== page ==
The present thesis, studies, based on numerical simulations, the nearshore hydro-morphodynamics as forced by waves and currents. To do this, some modifications are implemented to the robust finite-volume model of Brocchini et al. . The model contains two distinct parts: (1) a hydrodynamic solver, which employs a space-splitting approach for the integration of Nonlinear Shallow Water Equations (NSWEs) over a horizontally two-dimensional domain; and (2) a morphodynamic solver that updates the bed profile via the resolution of the Exner equation. In this study, special care is put in the modeling of the well-balancing of the available NSWE solver; the influence of the Bottom Boundary Layer (BBL) on both hydrodynamic and morphodynamics parts of the solver; and on Suspended Sediment Transport (SST) for the evaluation of the morphological evolution of the seabed. The final aim being that of applying the resulting, improved model to assess the evolution of natural sand bars. To well-balance the solver, a two-step predictor-corrector procedure is exploited in which the predictor step provides the initial solution of the Riemann Problem while the corrector step solves the nonlinear system of equations employing an iterative procedure starting from the predictor step solution. The BBL concept is implemented into the solver by coupling the NSWE with the momentum integral equation for the BBL. By introducing a dimensionless parameter, the momentum equation, which is integrated across the boundary layer thickness for the boundary layer flow, becomes an ordinary differential equation. The equation is solved based on the Runge-Kutta fourth-order scheme and the result is the bed shear stress (or consequently friction velocity and Chézy coefficient). We exploited the time and spatial varying Chézy coefficient to update the hydrodynamic components (total water depths and velocities) of the solver. The morphodynamic module of the solver updates the bed profile based on the solution of the depth-averaged Exner equation. In the solver, the Exner equation is discretized and integrated based on the finite-volume approach with the application of the Weighted Averaged Flux (WAF) method. Accordingly, the bed profile is updated using the averaged total sediment intercell fluxes, bedload, and suspended load sediment fluxes. Since the accuracy of the available SST closure formulae exploited in the NSWE solver is under debate, the calculation of the SST flux is done by solving the advection-diffusion equation for the suspended sediment concentration. Accordingly, efficient formulations of the BBL and SST are presented. The performance of the proposed solver is validated against two sets of benchmark data including (1) exact solutions and experimental studies, and (2) field observations. In the first phase, we considered several bathymetries with a bed step and compared the exact solutions with the numerical results obtained using the modified solver. To do this, the theoretical and numerical campaign performed by Rosatti and Begnudelli (2010) is exploited. Then, the experimental studies by Kikkert et al. (2012), Briganti et al. (2011), and O'Donoghue et al. (2010) are exploited to evaluate the performance of the modified solver. The focus of these validations is on the role of the BBL, which significantly influences the hydrodynamic components across the entire nearshore. In the second phase, the morphological evolution of an Italian sandy beach in Senigallia (Senigallia Estuary) is reproduced. The beach evolution before and after February 28, 2016, Scirocco storm (ESE) lasted for 18 hours, is investigated using the numerical results of the enhanced solvers. The sand bar migration and shoreline position resulting from the numerical simulations are compared with those of video imagery data sets presented by Melito et al. . Such a validation revealed that the enhanced models significantly outperform the original model in terms of seabed evolution, sandbar migration, and shoreline position. This improvement is both qualitative and quantitative. The original model fails to well capture the movement of the bars at the left lateral boundary of the numerical domain while the enhanced models especially the model enhanced with both BBL and SST solvers make a fairly good prediction of the bar migration pattern. All in all, the numerical results revealed that the enhanced models accurately predict the flow parameters and the bed evolution, and sand bar migration. Further, the inclusion of the BBL physics enables the model to calculate the friction factor close to reality and consequently, the sediment fluxes and flow hydrodynamics can be simulated with high accuracy. Calculating the suspended sediment flux based on the numerical solution of the depth-averaged advection-diffusion equation makes the seabed profile predictions more reliable. For future investigations, it is recommended that the bedload sediment flux, which is of great importance in updating the bed profile, is determined by some robust approaches. Further, the Exner equation may contain the pickup and deposition terms as suggested by some researchers. The enhanced models can be implemented to reproduce the bed profile at the toe of some coastal structures such as breakwaters and seawalls under the action of standing or breaking waves. The model performance can be improved to predict the hydro-morphodynamics of porous and permeable beaches.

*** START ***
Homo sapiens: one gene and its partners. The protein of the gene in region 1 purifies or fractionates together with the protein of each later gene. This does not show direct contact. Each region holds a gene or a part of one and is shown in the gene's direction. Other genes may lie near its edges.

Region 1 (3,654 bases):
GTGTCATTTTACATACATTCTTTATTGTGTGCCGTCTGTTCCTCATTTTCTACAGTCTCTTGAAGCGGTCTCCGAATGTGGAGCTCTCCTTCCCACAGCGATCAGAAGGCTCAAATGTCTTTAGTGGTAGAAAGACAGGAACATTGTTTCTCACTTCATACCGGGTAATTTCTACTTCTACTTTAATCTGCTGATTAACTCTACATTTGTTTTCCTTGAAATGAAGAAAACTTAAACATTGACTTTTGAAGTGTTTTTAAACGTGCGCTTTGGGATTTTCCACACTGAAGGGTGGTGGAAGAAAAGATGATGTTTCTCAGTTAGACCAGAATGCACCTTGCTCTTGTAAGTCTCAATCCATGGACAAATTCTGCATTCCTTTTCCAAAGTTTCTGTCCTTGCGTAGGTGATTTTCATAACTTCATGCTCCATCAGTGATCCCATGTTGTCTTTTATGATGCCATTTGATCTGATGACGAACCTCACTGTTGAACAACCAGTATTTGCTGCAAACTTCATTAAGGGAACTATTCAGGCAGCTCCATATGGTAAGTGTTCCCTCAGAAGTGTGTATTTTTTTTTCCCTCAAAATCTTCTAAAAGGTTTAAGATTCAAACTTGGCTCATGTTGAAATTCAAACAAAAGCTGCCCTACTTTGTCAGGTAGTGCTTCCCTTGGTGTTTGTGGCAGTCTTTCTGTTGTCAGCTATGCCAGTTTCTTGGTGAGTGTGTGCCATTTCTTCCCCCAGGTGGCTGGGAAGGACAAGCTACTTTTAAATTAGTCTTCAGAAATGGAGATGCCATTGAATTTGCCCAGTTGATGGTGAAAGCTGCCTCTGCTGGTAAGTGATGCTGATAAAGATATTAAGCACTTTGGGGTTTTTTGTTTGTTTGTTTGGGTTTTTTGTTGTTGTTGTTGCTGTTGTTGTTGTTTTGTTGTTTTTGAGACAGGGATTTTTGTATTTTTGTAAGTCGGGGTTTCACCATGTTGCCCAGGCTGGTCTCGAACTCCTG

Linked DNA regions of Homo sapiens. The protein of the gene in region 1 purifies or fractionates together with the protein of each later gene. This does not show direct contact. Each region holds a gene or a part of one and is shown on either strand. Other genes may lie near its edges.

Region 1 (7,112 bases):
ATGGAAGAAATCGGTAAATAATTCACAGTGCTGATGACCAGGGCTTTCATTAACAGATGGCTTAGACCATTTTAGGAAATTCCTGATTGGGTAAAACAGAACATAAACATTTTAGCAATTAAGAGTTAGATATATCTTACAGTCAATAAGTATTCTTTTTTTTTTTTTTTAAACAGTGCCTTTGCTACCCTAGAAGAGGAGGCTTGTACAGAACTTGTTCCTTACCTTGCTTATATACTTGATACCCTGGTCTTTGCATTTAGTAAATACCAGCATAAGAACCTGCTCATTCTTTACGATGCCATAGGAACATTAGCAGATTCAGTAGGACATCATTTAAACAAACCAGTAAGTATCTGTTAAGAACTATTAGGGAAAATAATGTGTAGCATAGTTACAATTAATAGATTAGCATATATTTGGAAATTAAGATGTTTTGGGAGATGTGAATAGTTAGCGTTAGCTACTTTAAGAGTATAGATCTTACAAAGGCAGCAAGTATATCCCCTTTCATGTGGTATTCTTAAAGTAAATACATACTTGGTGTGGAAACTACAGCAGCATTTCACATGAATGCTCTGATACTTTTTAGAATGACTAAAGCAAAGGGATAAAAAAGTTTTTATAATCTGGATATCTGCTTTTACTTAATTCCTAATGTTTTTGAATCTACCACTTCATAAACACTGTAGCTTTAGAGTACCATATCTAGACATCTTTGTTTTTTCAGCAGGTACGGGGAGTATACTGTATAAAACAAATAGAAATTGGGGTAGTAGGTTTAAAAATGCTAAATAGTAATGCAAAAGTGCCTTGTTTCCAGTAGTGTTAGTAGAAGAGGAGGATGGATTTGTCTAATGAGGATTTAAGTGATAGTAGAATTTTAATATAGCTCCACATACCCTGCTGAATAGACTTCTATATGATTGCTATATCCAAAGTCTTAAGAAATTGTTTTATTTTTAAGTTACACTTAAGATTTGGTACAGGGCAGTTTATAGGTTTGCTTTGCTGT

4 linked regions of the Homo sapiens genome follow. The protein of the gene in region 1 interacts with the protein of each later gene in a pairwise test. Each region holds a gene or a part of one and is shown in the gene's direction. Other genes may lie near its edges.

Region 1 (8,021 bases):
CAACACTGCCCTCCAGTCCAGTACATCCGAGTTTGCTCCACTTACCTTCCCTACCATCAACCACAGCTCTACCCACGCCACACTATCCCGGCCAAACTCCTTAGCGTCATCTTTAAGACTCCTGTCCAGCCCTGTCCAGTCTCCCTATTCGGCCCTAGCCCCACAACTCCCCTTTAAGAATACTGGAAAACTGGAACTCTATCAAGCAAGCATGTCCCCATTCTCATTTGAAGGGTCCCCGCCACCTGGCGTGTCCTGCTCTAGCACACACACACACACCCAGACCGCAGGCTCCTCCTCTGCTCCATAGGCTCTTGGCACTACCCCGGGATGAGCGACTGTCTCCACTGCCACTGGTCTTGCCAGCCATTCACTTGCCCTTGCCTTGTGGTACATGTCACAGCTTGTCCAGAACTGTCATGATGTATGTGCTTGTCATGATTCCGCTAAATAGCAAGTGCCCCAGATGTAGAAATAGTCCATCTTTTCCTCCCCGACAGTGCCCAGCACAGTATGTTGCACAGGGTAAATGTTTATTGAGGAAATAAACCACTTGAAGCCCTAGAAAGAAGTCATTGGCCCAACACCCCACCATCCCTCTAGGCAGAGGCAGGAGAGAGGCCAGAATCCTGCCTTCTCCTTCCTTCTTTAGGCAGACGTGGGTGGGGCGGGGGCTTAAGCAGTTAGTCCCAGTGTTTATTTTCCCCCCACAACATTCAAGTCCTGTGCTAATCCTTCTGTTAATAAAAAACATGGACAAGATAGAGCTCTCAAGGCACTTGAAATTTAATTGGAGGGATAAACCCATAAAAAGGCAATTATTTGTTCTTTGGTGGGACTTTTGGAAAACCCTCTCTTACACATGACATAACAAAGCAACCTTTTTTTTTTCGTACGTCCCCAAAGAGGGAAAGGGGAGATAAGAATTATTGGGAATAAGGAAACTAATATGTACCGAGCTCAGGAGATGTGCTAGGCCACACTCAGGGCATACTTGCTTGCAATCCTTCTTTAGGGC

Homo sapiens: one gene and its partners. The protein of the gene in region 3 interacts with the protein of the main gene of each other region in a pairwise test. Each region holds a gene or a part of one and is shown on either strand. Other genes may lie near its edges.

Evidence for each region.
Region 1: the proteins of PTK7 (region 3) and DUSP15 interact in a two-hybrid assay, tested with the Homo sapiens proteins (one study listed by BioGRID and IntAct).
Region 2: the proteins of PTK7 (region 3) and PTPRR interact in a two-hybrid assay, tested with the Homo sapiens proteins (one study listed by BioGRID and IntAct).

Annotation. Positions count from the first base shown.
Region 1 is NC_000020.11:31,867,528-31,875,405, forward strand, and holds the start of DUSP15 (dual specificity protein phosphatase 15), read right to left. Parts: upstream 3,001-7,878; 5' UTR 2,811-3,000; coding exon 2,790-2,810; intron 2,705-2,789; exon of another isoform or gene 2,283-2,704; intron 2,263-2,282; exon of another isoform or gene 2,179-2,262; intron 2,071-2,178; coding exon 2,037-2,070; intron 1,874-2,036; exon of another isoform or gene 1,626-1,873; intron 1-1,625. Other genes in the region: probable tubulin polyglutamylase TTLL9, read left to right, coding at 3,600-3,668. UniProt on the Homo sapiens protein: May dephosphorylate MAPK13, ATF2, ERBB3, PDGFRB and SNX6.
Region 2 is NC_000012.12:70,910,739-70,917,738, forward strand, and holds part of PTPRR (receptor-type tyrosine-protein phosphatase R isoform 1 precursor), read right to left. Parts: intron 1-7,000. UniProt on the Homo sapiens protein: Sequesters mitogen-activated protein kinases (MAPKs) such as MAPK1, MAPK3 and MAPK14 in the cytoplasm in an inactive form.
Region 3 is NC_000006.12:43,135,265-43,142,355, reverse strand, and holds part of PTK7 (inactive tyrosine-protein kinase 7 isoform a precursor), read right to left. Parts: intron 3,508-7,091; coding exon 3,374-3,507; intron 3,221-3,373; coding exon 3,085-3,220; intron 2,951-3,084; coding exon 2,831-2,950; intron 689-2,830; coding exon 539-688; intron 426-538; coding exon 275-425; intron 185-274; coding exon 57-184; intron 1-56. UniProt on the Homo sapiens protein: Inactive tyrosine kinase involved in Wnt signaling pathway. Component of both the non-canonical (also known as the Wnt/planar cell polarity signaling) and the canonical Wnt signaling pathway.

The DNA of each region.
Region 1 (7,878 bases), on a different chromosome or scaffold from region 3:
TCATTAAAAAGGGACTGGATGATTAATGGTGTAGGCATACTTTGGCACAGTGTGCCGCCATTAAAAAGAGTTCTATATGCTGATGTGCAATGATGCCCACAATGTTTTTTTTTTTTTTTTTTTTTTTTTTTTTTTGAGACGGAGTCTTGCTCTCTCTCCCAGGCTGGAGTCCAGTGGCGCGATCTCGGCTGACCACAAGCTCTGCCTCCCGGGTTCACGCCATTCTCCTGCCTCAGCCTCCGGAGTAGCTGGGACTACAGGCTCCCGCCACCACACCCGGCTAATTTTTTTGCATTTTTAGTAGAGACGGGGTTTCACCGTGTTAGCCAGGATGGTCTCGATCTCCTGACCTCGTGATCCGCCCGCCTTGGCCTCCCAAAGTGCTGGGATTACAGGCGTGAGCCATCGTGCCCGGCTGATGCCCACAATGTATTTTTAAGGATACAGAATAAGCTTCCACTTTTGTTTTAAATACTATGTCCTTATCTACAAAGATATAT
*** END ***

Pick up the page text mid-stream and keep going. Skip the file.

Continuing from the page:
|Titolo:||Study of the influence of Bottom Boundary Layer (BBL) and Suspended Sediment Transport (SST) for the computation of the evolution of natural sand bars|
|Data di pubblicazione:||12-mag-2021|
|Appare nelle tipologie:||8.1 Tesi di dottorato|